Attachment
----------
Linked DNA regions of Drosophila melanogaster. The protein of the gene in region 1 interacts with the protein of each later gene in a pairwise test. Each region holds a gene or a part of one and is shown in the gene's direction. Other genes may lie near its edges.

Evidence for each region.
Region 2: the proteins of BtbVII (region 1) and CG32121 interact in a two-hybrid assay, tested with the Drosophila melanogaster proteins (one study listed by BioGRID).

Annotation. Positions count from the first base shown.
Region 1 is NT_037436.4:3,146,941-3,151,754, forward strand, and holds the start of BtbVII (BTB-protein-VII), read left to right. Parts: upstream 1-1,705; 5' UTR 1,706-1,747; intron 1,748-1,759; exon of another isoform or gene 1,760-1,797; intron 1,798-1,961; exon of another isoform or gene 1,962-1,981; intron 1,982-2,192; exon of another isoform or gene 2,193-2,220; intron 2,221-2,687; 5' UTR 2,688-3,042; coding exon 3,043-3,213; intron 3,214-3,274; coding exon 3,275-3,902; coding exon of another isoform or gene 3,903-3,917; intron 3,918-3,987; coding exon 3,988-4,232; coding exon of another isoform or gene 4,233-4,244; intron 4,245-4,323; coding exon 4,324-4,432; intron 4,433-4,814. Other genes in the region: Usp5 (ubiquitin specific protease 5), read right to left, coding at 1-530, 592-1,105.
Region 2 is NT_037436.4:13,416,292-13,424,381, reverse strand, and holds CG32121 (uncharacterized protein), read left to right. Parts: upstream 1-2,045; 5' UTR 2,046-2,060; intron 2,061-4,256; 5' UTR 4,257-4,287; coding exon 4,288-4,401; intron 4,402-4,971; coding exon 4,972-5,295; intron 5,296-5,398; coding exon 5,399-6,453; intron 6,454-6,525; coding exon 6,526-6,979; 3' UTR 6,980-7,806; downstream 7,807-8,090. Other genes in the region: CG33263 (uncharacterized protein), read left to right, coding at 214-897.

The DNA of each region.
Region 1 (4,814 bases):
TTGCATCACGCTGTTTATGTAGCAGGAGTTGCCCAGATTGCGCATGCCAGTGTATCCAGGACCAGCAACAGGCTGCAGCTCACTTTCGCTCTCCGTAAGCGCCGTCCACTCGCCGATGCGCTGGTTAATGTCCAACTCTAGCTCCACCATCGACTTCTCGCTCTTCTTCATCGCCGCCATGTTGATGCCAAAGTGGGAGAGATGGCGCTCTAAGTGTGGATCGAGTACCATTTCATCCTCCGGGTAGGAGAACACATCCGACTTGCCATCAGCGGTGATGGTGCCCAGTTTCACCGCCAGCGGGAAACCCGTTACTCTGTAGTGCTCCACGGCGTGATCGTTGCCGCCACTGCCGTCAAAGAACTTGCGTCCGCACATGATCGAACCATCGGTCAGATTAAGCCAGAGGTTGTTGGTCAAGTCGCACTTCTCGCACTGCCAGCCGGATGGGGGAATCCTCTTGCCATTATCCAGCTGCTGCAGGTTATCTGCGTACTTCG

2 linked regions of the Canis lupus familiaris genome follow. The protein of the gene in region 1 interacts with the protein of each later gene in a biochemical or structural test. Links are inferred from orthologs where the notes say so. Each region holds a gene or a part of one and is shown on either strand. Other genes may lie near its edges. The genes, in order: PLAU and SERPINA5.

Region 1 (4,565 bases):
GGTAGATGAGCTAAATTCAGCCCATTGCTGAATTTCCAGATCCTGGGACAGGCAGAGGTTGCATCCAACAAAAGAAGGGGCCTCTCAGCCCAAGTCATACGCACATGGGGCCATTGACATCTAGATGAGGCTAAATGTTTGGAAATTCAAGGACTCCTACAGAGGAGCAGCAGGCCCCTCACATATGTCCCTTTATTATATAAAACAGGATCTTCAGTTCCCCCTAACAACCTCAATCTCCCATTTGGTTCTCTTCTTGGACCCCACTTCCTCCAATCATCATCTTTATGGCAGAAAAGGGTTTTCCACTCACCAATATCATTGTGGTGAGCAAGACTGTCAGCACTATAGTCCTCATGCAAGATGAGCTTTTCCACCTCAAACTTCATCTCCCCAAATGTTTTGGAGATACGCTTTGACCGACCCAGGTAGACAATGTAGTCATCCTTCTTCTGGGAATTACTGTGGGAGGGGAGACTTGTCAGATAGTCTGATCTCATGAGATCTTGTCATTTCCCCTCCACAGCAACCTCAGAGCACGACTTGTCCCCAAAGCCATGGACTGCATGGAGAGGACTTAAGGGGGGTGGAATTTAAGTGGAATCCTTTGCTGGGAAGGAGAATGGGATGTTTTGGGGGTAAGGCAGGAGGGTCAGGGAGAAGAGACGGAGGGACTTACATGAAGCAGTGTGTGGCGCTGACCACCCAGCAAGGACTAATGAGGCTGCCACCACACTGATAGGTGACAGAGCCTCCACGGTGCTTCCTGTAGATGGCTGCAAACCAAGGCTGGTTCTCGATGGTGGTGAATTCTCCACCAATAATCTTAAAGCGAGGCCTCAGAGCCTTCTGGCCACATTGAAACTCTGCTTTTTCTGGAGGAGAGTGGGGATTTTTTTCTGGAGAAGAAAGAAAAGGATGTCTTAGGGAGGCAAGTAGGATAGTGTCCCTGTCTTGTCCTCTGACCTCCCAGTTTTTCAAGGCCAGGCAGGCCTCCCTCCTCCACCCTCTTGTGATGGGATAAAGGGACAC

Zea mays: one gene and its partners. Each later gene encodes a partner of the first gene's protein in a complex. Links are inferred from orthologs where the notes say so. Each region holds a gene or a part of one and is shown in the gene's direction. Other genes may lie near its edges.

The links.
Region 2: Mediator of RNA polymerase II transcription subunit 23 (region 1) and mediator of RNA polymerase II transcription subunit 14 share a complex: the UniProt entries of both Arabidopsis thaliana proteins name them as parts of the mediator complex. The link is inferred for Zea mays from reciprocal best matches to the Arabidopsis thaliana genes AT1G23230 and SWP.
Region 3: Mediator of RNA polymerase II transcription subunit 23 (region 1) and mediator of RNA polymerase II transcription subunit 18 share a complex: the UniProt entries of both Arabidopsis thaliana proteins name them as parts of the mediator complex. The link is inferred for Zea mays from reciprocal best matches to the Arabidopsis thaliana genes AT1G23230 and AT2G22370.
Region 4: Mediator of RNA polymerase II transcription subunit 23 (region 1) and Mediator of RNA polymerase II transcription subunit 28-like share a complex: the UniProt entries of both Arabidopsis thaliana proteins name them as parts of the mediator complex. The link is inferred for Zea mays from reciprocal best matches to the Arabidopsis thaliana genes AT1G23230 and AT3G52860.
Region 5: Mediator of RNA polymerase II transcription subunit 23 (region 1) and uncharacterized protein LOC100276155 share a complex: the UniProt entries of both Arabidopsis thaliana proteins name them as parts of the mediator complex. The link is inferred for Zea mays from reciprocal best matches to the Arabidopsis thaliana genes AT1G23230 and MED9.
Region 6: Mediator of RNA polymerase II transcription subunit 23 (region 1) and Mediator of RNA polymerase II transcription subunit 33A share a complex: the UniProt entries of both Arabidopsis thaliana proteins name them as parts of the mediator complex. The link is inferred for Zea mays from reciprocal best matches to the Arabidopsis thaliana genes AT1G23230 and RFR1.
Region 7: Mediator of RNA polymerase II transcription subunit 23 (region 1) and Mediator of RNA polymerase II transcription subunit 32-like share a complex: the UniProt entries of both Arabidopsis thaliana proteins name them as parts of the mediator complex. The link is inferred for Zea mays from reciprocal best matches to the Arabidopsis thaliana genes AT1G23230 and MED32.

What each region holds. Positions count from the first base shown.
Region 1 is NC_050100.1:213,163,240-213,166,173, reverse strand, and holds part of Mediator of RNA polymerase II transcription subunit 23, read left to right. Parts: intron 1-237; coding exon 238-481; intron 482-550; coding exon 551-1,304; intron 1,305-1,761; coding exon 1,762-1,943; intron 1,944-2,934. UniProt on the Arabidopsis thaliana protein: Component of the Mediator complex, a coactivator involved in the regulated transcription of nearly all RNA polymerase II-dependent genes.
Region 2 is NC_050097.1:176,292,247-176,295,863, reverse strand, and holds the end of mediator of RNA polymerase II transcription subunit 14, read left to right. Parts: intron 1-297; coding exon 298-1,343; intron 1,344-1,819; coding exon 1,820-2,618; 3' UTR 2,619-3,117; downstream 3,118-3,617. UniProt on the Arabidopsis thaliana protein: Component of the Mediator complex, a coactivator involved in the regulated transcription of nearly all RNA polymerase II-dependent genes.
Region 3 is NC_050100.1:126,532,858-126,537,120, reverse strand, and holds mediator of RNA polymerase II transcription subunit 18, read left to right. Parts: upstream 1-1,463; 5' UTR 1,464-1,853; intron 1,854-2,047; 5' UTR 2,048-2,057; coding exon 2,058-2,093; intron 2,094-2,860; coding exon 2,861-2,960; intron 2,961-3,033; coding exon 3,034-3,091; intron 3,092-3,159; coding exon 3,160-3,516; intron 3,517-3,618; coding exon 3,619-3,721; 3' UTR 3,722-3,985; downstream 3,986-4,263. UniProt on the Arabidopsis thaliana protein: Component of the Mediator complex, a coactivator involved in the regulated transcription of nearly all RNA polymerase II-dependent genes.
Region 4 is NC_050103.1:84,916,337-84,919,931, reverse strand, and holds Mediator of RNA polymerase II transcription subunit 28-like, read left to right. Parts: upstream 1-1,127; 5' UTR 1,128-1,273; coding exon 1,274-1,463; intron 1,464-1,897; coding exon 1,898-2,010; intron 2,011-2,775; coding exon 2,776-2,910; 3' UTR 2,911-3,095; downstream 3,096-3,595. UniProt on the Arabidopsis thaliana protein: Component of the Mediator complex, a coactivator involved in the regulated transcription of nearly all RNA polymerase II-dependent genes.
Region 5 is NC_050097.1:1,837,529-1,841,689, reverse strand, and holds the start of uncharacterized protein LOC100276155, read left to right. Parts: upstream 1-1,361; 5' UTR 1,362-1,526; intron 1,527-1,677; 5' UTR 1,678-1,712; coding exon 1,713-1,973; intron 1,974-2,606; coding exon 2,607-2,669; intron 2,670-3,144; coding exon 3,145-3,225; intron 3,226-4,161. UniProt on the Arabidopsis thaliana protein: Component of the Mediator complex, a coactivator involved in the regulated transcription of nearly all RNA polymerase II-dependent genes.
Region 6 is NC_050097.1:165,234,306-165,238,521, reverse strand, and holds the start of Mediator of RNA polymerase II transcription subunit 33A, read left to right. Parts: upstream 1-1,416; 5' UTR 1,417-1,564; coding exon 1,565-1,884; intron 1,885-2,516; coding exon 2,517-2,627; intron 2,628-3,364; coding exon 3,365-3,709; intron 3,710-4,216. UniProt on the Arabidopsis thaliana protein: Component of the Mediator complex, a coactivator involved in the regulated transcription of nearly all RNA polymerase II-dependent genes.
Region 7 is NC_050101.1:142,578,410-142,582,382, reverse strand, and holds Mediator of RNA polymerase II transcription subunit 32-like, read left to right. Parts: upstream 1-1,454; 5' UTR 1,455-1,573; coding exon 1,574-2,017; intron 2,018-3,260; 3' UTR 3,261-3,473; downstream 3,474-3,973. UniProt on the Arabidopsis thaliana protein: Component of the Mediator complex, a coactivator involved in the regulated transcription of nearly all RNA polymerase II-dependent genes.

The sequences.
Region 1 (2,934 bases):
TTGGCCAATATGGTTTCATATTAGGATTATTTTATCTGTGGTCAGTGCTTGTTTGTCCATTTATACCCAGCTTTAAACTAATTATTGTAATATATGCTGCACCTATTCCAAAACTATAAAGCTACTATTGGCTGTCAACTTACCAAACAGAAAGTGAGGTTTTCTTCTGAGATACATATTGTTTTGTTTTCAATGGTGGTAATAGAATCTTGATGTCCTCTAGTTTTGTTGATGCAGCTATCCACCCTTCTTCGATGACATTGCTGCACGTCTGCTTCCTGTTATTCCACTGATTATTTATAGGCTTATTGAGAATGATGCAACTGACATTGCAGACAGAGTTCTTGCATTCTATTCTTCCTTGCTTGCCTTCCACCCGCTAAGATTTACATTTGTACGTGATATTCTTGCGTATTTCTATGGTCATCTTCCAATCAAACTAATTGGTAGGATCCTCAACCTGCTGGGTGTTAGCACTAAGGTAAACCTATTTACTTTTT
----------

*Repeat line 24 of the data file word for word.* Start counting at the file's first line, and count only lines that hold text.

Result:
Region 3 is NC_050100.1:126,532,858-126,537,120, reverse strand, and holds mediator of RNA polymerase II transcription subunit 18, read left to right. Parts: upstream 1-1,463; 5' UTR 1,464-1,853; intron 1,854-2,047; 5' UTR 2,048-2,057; coding exon 2,058-2,093; intron 2,094-2,860; coding exon 2,861-2,960; intron 2,961-3,033; coding exon 3,034-3,091; intron 3,092-3,159; coding exon 3,160-3,516; intron 3,517-3,618; coding exon 3,619-3,721; 3' UTR 3,722-3,985; downstream 3,986-4,263. UniProt on the Arabidopsis thaliana protein: Component of the Mediator complex, a coactivator involved in the regulated transcription of nearly all RNA polymerase II-dependent genes.